Everyone has a toilet in their La Verne home. In fact, you probably have more than one. And you probably do not give much thought to the type of toilet you have. After all, a toilet is a toilet, right? Well, there are actually several different types of toilets, and while they all get the basic job done, there are reasons to favor one type over another.
One such distinction falls on what are known as high-efficiency toilets. These toilets use significantly less water than standard toilets on each flush, thereby saving you money on your water bill every time you use them. No toilet on the market today is permitted by law to use more than 3.5 gallons of water per flush. High-efficiency toilets, by contrast, generally use between 1.6 gallons and 1.1 gallons.
That might not seem like a huge difference, but just think about how many times in a day someone flushes the toilets in your home. That will add up fast. Installing a high-efficiency toilet can save you as much as 12,000 gallons of water a year. And depending on the size of your household and the number of toilets you have, that figure could be even higher.
Of course, a lot of people shy away from high-efficiency toilets because they are concerned about performance. It seems unlikely to them that a toilet that uses so much less water could work effectively all of the time. The truth is, though, that many high efficiency toilets work even better than conventional ones at clearing the bowl in one flush. And high efficiency toilets do not clog any more than regular toilets. In fact, they often do better in that area as well.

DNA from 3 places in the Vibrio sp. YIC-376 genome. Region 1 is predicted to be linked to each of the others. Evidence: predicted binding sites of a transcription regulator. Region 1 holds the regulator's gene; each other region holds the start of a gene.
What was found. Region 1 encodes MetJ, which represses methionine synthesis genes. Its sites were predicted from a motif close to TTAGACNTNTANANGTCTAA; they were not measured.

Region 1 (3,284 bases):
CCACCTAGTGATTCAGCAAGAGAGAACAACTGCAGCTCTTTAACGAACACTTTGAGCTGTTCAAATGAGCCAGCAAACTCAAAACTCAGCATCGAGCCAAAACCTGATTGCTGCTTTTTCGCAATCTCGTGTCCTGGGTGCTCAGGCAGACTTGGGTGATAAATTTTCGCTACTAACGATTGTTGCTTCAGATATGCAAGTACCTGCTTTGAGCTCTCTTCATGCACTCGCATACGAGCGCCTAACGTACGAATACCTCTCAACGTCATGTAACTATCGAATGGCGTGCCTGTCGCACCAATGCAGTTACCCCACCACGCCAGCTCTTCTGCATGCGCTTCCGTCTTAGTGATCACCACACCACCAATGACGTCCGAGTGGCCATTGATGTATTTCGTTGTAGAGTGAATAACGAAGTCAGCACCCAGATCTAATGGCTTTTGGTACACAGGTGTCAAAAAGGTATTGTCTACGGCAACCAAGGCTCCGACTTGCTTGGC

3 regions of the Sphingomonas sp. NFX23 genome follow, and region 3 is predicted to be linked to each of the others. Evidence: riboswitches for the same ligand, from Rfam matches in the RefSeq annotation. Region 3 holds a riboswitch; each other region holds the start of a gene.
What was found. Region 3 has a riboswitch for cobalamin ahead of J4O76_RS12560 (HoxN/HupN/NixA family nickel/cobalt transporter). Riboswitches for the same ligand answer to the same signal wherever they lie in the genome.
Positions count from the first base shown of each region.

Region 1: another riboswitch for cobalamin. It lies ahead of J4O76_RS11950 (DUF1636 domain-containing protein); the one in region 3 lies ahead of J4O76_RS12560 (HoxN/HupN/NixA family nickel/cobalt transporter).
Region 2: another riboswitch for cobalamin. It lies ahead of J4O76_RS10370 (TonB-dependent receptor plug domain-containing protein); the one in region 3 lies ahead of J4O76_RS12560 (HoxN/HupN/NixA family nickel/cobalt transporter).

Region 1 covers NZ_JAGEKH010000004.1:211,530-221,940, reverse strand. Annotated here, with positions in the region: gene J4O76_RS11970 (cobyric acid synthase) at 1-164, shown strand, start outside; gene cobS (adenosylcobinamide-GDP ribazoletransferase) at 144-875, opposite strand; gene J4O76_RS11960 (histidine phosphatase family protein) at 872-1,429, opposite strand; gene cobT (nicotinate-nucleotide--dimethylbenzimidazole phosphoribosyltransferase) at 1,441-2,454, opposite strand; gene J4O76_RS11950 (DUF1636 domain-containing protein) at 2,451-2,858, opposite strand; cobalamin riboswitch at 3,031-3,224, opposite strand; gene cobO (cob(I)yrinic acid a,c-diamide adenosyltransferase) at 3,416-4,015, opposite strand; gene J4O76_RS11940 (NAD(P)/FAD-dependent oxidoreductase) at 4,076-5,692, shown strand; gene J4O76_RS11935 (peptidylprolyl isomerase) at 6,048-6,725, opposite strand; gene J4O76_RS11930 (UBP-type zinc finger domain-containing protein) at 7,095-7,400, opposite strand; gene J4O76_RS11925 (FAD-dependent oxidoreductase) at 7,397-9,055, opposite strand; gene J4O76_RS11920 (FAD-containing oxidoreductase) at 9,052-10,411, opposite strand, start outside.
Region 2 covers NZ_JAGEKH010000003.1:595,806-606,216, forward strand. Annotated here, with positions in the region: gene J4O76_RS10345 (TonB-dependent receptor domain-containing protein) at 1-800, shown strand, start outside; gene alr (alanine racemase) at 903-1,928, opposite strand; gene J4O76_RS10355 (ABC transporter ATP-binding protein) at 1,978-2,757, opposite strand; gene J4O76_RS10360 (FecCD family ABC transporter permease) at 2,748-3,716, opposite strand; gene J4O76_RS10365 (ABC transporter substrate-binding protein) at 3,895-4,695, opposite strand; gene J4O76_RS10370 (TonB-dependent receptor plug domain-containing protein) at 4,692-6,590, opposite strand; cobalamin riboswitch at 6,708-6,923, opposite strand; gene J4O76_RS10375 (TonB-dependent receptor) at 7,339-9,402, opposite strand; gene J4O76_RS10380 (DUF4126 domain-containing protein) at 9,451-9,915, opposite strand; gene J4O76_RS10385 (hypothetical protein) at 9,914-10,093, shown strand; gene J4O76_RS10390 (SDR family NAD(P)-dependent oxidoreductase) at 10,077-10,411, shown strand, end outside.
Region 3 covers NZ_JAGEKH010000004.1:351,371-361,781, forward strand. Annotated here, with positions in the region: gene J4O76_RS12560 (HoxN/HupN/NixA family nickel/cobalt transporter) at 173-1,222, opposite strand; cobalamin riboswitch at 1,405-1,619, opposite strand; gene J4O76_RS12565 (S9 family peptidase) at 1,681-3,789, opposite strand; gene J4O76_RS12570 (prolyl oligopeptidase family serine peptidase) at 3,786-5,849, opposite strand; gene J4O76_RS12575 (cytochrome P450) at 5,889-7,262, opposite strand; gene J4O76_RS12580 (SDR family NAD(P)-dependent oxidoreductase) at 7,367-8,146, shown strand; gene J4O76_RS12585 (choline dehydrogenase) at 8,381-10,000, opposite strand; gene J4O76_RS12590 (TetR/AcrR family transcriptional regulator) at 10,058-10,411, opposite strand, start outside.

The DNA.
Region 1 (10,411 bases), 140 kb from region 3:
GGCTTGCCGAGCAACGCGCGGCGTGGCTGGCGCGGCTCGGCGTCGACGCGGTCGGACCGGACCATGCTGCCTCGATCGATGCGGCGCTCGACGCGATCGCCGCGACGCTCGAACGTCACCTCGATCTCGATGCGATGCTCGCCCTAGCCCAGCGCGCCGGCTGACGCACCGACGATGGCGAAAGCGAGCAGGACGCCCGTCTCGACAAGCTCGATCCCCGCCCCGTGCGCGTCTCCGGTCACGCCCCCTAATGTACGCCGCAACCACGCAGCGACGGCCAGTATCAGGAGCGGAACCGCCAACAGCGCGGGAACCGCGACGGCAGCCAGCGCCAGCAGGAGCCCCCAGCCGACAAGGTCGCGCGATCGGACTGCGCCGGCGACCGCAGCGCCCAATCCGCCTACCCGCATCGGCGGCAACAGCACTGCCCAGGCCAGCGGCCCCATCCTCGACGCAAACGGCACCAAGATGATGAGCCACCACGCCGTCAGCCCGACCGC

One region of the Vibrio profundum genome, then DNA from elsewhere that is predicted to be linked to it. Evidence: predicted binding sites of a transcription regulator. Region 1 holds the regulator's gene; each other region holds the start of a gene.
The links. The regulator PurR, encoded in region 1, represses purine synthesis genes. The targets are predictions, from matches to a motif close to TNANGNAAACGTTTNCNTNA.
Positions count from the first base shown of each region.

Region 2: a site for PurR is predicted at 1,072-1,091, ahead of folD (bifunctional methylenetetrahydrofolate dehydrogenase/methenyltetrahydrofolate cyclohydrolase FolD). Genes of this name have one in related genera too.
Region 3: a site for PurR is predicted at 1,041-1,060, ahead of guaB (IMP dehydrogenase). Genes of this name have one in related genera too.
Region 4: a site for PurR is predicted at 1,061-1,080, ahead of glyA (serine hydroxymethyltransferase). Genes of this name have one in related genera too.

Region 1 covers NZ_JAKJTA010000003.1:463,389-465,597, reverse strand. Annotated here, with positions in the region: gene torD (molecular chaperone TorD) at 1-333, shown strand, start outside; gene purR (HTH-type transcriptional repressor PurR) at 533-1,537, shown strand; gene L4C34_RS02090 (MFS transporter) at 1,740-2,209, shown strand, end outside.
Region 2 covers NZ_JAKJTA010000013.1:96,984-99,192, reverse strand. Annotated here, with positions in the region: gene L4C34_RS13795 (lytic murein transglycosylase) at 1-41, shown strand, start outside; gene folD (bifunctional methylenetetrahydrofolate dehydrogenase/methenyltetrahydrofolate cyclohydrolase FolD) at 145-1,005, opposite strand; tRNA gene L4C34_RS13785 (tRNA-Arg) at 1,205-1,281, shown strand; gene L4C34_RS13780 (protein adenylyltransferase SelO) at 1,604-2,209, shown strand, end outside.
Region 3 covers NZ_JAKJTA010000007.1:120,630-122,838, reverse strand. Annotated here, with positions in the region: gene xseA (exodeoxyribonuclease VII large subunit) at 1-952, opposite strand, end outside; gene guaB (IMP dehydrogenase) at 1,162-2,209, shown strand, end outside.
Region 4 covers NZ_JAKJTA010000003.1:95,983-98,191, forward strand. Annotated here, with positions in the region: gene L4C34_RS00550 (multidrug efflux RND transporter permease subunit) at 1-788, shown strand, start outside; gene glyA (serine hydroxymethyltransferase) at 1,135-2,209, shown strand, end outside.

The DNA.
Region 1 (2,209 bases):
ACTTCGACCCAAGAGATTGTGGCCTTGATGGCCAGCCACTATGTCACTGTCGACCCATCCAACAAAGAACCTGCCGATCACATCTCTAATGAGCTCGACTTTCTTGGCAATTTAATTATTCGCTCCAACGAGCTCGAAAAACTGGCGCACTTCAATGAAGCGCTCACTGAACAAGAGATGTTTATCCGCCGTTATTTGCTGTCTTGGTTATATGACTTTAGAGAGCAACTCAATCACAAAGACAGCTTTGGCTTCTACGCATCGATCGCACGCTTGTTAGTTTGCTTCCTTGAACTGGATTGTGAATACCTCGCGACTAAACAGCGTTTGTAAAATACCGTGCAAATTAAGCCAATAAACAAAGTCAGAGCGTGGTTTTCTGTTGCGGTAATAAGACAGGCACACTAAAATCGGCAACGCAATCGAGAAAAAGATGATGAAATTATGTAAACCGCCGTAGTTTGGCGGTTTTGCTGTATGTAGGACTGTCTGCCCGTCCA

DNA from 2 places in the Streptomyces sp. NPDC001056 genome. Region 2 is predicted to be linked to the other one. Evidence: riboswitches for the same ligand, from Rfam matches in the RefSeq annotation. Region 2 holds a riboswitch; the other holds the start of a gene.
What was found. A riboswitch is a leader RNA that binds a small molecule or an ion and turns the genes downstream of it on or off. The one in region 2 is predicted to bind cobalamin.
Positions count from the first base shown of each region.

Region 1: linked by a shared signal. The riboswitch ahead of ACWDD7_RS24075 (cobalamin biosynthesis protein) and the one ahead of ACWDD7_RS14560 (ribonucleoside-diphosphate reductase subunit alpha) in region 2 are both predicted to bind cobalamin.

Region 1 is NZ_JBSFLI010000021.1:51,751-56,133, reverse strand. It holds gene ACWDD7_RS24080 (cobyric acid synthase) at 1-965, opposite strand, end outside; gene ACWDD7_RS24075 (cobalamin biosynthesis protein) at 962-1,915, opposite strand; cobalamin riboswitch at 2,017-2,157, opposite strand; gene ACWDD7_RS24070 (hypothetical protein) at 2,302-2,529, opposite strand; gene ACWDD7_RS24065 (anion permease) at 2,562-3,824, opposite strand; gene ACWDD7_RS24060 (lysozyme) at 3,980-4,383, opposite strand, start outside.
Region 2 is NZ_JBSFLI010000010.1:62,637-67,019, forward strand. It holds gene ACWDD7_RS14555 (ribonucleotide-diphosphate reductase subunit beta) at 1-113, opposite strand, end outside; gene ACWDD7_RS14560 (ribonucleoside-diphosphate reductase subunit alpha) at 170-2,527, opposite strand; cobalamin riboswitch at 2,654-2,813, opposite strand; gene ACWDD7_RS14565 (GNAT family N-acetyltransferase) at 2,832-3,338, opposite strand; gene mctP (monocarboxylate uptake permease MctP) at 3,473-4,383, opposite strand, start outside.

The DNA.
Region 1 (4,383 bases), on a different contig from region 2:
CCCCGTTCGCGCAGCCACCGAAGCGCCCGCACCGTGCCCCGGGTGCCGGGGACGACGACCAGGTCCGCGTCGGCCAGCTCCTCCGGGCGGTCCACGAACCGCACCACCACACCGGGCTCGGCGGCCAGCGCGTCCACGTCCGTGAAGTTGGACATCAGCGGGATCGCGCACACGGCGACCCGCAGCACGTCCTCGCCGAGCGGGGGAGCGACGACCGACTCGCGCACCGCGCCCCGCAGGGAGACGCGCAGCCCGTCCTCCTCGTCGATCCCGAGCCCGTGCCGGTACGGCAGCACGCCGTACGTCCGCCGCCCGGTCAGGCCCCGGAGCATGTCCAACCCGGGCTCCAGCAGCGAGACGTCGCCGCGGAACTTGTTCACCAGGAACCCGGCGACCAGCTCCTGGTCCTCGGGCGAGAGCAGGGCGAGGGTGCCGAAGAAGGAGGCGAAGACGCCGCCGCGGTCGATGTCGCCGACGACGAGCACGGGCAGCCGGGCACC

Another thing to bear in mind is that toilets last for a long time. This means that the toilet in your home could be quite old. Toilets made before 1980 use much more than modern toilets are allowed to use per flush. Some of them actually go through five gallons or more of water each time you use them. By replacing an older toilet with a new, high-efficiency model, you will be setting yourself up for some significant savings on your water bill each month.
For more tips on how to make your La Verne plumbing more environmentally-friendly, give Ace Pelizon Plumbing a call!Plumbing Tip 25: What Causes Discolored Water? » « Plumbing Tip 23: The Root Of The Problem – Why Is The Sewer Line Blocked?